“… Does Not Bear The Sword In Vain …”

“… But if you do evil, be afraid; for he does not bear the sword in vain; for he is God’s minister, an avenger to execute wrath …” Romans 13:4

God, in His infinite wisdom, provided the scriptures for mankind written in a language perfectly suited for the message of redemption. It is certainly worth the Bible student’s time to carefully investigate key Greek phrases in the scriptures. Although it is not necessary for one to be a student of the languages of the Bible in order to understand it, a cursory examination can instill within us a vividness and appreciation for the Holy Spirit-inspired words.

The Greek Interlinear reveals that the word for “sword” is machairan and the word for “he bears” is pharei. It is also interesting to note that the word order of the phrase is subject-verb. The word for “sword” appears in the clause before the word for “he bears.” This could represent that Paul wanted to emphasize “sword,” perhaps to show the extreme power of governing authorities.

The verb pharei is a present-active-indicative. This verb tense represents contemporaneous action in the present. The ministers of God, in this case, the representatives of governments, continually or repeatedly bear the “sword.”

Vine defines pharei as the “civil authority in bearing the sword as symbolic of execution” (p. 103). Vine also mentions that pharei is not the simple act of bearing, but a continuous or habitual condition. The word occurs only one more time in the New Testament in 1 Corinthians 15:49. The vividness of the word can easily be seen in the fact that humans bear the likeness of the earthly man and in the resurrection, man will bear the likeness of the man from heaven.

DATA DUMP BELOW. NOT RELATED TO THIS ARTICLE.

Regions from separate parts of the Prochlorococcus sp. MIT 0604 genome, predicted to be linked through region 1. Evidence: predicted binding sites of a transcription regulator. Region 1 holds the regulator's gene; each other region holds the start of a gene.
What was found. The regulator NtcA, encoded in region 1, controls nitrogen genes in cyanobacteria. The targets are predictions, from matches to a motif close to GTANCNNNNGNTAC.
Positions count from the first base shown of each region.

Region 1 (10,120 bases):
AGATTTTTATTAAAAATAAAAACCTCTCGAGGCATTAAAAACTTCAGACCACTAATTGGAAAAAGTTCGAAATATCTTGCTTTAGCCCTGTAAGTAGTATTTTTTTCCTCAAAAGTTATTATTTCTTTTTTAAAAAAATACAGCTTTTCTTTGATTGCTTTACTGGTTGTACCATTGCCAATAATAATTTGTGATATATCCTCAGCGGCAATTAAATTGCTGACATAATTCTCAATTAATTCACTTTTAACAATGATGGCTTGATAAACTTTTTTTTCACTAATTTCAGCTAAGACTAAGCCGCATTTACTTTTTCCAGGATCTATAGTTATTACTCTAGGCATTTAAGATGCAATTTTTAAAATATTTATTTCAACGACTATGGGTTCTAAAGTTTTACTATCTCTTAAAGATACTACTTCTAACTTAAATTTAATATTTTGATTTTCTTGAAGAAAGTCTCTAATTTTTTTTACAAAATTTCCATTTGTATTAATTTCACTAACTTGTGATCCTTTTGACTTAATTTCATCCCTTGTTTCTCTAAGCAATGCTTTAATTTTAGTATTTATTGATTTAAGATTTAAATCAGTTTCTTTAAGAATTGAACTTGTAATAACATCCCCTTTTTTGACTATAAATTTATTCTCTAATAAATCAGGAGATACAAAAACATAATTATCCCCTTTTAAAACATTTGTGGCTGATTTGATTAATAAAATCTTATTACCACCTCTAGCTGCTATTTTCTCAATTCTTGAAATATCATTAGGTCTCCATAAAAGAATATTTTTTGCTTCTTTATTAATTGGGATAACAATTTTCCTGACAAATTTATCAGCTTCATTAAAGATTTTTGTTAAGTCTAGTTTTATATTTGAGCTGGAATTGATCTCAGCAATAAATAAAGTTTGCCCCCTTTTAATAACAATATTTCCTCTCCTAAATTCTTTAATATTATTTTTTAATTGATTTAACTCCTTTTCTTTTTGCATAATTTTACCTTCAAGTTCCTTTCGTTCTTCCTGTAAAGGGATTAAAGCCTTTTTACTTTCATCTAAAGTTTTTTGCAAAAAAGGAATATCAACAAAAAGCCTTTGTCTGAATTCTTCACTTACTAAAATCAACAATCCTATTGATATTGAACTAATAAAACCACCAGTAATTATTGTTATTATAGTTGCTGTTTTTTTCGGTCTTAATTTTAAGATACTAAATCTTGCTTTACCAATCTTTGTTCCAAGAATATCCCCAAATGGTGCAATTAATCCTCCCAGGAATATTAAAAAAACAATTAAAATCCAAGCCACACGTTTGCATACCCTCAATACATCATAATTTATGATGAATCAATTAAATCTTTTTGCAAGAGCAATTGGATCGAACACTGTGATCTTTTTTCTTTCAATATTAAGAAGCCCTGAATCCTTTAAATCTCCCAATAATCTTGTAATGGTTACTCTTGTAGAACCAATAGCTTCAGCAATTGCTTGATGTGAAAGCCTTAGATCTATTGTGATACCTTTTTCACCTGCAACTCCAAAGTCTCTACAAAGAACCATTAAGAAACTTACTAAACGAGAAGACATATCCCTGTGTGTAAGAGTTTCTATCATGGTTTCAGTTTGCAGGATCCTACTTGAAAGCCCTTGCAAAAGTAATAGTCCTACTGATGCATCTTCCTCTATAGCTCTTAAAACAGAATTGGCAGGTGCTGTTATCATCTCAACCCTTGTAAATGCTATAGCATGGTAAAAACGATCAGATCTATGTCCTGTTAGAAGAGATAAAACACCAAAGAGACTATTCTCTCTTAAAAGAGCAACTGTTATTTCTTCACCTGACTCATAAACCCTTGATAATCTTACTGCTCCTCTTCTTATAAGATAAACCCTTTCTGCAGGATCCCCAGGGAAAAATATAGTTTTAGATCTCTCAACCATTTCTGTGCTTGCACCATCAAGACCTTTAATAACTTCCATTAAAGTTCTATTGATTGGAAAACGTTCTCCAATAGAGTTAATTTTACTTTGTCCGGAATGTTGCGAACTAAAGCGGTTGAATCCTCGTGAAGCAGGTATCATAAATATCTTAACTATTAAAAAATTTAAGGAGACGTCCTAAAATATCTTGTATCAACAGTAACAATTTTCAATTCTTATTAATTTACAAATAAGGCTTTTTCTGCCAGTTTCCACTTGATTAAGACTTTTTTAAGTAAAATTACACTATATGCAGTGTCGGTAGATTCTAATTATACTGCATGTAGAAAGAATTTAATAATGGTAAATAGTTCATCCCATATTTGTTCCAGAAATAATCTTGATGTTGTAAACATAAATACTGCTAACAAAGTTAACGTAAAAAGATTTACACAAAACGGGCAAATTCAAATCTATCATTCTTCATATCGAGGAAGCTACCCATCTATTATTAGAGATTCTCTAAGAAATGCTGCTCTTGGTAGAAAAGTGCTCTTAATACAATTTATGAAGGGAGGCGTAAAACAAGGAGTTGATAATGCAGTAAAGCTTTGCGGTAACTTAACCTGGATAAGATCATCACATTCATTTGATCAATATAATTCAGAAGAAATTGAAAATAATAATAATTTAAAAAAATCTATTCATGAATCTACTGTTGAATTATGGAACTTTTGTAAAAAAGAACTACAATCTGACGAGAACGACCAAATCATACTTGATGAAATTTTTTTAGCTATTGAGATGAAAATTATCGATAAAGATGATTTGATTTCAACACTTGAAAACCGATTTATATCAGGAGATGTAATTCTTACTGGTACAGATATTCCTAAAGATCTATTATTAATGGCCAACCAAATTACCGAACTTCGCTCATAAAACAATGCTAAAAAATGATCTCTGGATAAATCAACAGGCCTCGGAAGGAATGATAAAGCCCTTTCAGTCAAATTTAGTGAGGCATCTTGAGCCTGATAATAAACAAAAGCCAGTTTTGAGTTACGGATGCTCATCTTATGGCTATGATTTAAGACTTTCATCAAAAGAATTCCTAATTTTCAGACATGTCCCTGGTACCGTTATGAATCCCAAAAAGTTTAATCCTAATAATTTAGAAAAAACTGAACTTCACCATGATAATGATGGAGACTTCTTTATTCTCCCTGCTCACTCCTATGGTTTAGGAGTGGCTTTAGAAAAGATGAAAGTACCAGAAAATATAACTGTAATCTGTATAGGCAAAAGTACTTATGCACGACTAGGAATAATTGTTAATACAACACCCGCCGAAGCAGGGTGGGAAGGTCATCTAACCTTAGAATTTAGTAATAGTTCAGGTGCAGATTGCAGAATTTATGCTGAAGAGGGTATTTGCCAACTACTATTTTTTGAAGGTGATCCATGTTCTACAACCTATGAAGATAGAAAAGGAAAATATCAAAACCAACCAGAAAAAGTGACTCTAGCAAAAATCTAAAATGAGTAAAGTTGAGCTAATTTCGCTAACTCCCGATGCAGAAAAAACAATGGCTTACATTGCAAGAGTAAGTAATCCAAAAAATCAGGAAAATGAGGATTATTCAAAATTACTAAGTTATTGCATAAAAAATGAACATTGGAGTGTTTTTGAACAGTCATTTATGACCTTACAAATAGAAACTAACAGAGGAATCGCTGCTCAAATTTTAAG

Vine defines machairan as a “short sword or dagger” (p. 1123). He goes further to say that it represents the “instrument of a magistrate or judge” (p. 1123). This word occurs 27 times in the New Testament. For the most part, it means a literal sword. However, in Matthew 10:34, Jesus uses it metaphorically for dissension — the opposite of peace. In Ephesians 6:17 and Hebrews 4:12, “sword” is used to represent the word of God.

Paul also uses the same word again in Romans 8:35 when he discusses the sword of rulers which may try to separate Christians from the love of Christ. In the context of Romans 13:4, “sword” refers to rulers who have power by means of the death penalty. This comparison shows that Paul consistently uses “sword” as an earthly power which Christians must yield to but also as a power that can try to pull us away from God.

Concerning the definition of machairan, Rienecker adds, “The sword is the symbol of the executive and criminal jurisdiction of a magistrate and is therefore used of the power of punishing inherent in the government” (p. 378). Thayer states that machairan is “used of him to whom the sword has been committed, viz. to use when a malefactor is to be punished; hence i. q. to have the power of life and death” (p. 393). Its related words include mache, which means “a fight, combat, battle, strike, contention or quarrel” and machomai, which is the verb form, means “to fight, quarrel, wrangle or dispute.”

Although most scholars agree that the meaning of “beareth not the sword in vain” refers to the ability of a government to exercise capital punishment, the International Critical Commentary suggests another alternative. It says, “At first sight, the context (vv. 3-4) seems to support the assumption that the reference must be to the power of capital punishment. But a reminder that the government is possessed of military power and so is in a position to quell resistance would surely be equally important” (p. 667). The ICC furthers states that the expression ten machairan phorei is an idiomatic phrase which “should be understood either as a general statement concerning the authority’s possession of military power (’wears the sword’, i.e. is armed, is able to employ force), or else — less probably — as a particular reference to the dagger worn by the Emperor as Imperator.”

But this comment does not fully explain the need for military power. What need would there be absent of punishment? And if it were merely for punishment without death, why use the term for “sword”? “Sword” is used because civil governments yield the power to punish by death. God commanded Noah, “Whoever sheds man’s blood, By man his blood shall be shed …” (Genesis 9:6). This must be carried out in a legal way; otherwise, it would be murder. No person should take their own vengeance (Romans 12:19; Hebrews 10:30). The purpose of government is to punish (sometimes by death) those who do evil.

Kyle Campbell